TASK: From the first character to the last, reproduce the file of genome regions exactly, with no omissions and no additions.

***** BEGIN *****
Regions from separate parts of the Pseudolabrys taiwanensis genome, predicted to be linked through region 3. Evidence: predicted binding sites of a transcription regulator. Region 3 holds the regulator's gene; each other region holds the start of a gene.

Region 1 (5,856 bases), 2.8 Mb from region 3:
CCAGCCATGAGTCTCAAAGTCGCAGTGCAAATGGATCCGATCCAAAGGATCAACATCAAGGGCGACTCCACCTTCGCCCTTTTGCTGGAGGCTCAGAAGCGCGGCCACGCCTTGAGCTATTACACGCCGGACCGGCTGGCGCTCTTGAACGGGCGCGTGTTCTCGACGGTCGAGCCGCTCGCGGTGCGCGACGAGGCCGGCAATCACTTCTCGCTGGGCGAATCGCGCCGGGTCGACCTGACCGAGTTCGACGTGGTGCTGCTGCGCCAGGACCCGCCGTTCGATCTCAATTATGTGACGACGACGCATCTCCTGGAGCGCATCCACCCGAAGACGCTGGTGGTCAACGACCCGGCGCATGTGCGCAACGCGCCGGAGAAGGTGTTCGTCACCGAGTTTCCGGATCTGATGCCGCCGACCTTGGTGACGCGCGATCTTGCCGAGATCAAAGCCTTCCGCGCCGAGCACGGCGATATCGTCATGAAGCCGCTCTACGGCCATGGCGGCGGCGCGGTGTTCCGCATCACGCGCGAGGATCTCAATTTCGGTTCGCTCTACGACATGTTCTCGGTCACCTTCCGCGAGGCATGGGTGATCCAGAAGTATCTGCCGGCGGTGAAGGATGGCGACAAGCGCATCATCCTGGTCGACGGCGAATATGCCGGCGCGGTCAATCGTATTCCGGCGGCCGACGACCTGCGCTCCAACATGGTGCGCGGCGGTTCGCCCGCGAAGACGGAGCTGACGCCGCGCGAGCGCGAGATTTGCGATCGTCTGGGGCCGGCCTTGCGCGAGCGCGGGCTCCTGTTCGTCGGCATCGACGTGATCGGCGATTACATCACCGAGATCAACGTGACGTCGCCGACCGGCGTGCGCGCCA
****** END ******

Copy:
Regions from separate parts of the Pseudolabrys taiwanensis genome, predicted to be linked through region 3. Evidence: predicted binding sites of a transcription regulator. Region 3 holds the regulator's gene; each other region holds the start of a gene.

Region 1 (5,856 bases), 2.8 Mb from region 3:
CCAGCCATGAGTCTCAAAGTCGCAGTGCAAATGGATCCGATCCAAAGGATCAACATCAAGGGCGACTCCACCTTCGCCCTTTTGCTGGAGGCTCAGAAGCGCGGCCACGCCTTGAGCTATTACACGCCGGACCGGCTGGCGCTCTTGAACGGGCGCGTGTTCTCGACGGTCGAGCCGCTCGCGGTGCGCGACGAGGCCGGCAATCACTTCTCGCTGGGCGAATCGCGCCGGGTCGACCTGACCGAGTTCGACGTGGTGCTGCTGCGCCAGGACCCGCCGTTCGATCTCAATTATGTGACGACGACGCATCTCCTGGAGCGCATCCACCCGAAGACGCTGGTGGTCAACGACCCGGCGCATGTGCGCAACGCGCCGGAGAAGGTGTTCGTCACCGAGTTTCCGGATCTGATGCCGCCGACCTTGGTGACGCGCGATCTTGCCGAGATCAAAGCCTTCCGCGCCGAGCACGGCGATATCGTCATGAAGCCGCTCTACGGCCATGGCGGCGGCGCGGTGTTCCGCATCACGCGCGAGGATCTCAATTTCGGTTCGCTCTACGACATGTTCTCGGTCACCTTCCGCGAGGCATGGGTGATCCAGAAGTATCTGCCGGCGGTGAAGGATGGCGACAAGCGCATCATCCTGGTCGACGGCGAATATGCCGGCGCGGTCAATCGTATTCCGGCGGCCGACGACCTGCGCTCCAACATGGTGCGCGGCGGTTCGCCCGCGAAGACGGAGCTGACGCCGCGCGAGCGCGAGATTTGCGATCGTCTGGGGCCGGCCTTGCGCGAGCGCGGGCTCCTGTTCGTCGGCATCGACGTGATCGGCGATTACATCACCGAGATCAACGTGACGTCGCCGACCGGCGTGCGCGCCA